In addition to some well-crafted, playful originals, the EP includes two wonderful choices done with aplomb and majesty. My Body Is A Cage, originally by Arcade Fire, is gorgeous pianofolk, with a subtle build and a driving piano chord over its resonant atmosphere; Beck's Timebomb is a perfect light popfolk piece, jangly and bouncy all at once; together, they show range and promise galore.
Lov's label preferred streams to downloads, and we're not complaining; streams preserve copyright better, and we're just happy to have any chance to share these incredible covers with you. The plastic version of The Young Eyes doesn't drop until January, so I can't speak to the cover art, but downloads are available now; if you want to be able to take these bits and bytes away, head over to Sara Lov's website without delay. For bonus points, while you're there, check out Sara Lov's stunning cover of Simon and Garfunkel obscurity Old Friends, drowned perfectly in ringing bells and electronic haze.
Better known as a fast-rising star in the indie world, and especially in the British Isles, where her commercial for Sky+ HDTV features this new delicate pianofolk cover of Cyndi Lauper ballad True Colors, Scandinavian singer-songwriter (and blonde bombshell) Ane Brun is not necessarily as familiar to ears tuned to the folkside of the dial. But despite the almost chilly, sparse nature of her arrangements, folk fans will hear something eminently warm and familiar in these covers, especially the almost freakfolk hollowness of both voice and acoustic guitar of Big In Japan. (Think Madeleine Peyroux with Jose Gonzales on guitar, and you've captured this Alphaville cover perfectly.)
Both of today's covers are up at Ane's MySpace -- there's also a gorgeous live cover of True Colors at the end of this recent concert video recorded in Amsterdam -- and both have been featured prominently as downloads on numerous blogs without getting yanked; Ane also co-owns her own record label, so it seems safe to assume that getting them here is both acceptable, and will have no negative impact on sales. Rather, our goal, as always, is to create positive buzz and business; if you like what you hear, we highly recommend Ane's newest album Changing of the Seasons, which dropped just a few weeks ago, and is clearly poised to go very far indeed.
- Ane Brun: True Colors (orig. Cyndi Lauper)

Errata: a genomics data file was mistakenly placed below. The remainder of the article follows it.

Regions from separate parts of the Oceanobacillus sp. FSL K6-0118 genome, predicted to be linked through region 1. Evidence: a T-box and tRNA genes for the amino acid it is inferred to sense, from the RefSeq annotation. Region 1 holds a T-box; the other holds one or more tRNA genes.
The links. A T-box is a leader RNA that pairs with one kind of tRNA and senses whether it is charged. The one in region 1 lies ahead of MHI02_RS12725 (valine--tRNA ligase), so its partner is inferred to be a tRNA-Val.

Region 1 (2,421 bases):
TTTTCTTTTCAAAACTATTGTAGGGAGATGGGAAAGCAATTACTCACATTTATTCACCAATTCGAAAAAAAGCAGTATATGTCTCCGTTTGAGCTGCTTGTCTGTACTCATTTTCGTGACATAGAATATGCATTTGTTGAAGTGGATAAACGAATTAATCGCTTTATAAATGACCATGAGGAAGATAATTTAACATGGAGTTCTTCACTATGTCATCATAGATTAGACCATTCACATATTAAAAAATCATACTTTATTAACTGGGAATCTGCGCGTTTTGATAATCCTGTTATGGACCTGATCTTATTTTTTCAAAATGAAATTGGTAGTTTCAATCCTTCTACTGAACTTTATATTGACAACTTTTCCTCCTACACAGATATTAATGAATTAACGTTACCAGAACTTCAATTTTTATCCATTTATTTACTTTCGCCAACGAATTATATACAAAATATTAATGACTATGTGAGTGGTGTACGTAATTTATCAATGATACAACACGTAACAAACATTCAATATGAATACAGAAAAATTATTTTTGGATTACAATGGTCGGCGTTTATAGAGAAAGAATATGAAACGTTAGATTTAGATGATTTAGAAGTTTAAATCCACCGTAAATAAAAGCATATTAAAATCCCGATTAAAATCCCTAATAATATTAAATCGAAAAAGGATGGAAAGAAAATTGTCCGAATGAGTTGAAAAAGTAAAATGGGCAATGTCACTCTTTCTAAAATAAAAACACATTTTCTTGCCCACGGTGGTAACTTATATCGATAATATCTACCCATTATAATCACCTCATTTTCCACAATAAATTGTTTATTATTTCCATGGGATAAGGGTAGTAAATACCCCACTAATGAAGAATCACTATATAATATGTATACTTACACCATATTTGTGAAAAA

- Ane Brun: Big In Japan (orig. Alphaville)
Finally: I debated whether or not to include notice of the new Christmas album from indiefolk darling and fellow Denison Witmer fan Rosie Thomas here; after all, it's hardly Halloween, and far be it from me to be the cause of any retroshift in what is already a culture doomed to spend a good fifth of the year shopping amidst the mistletoe. And this is unquestionably a Christmas album, complete with shaken sleighbells, children's chorus fade-outs, and plenty of cozy fireside torchswing. But truly, though the songs on A Very Rosie Christmas are eminently christmassy, the music was just to good to hold on to, no matter the season.
Previous covers from Rosie Thomas were sweet but relatively faithful, merely applying her delicate, tentative touch to the previously-posted Witmer tune Paper Doll, and to friend Sufjan Stevens' famously hushed arrangement of REM favorite The One I Love. But the sheer quirky bravado Thomas shows in utterly changing the tunes and tropes of some almost too-familiar carols which nestle among the few originals here is stunning, bringing new meaning to some old chestnuts. Turning her little girl's voice to a notch more power may move her sound a little closer towards that of fellow Christmas anthem singers Shawn Colvin or Carly Simon, but that's not always a bad thing, and happily, the vast majority of A Very Rosie Christmas stays on the good side of Contemporary Adult Alternative.
Even more exciting is the application of this redemptive, transformative approach to a few unexpected familiarities. The songs change so much, it is not far from the truth to say that Rosie's cover of Christmas Don't Be Late (the song that made Alvin and the Chipmunks famous) is quite possibly one of the best new Christmas songs I've heard in a very, very long time. I wasn't able to secure permission to share it, but I was able to garner permission to stream her cover of Joni Mitchell favorite River, which is equally transformative, especially when put up against the huge set of covers of the song we put up a year ago here on Cover Lay Down.
The stream herein is posted with permission from the label, and gratefully; it provides just the right teaser, I think. Though we're the first to share this cover with the world at large, I expect to see it popping up again and again as we head towards the holidays. A Very Rosie Christmas hits the streets November 4th, and I cannot recommend it highly enough. At this rate, we'll have snow on the ground by then.
- STREAM: Rosie Thomas: River (orig. Joni Mitchell)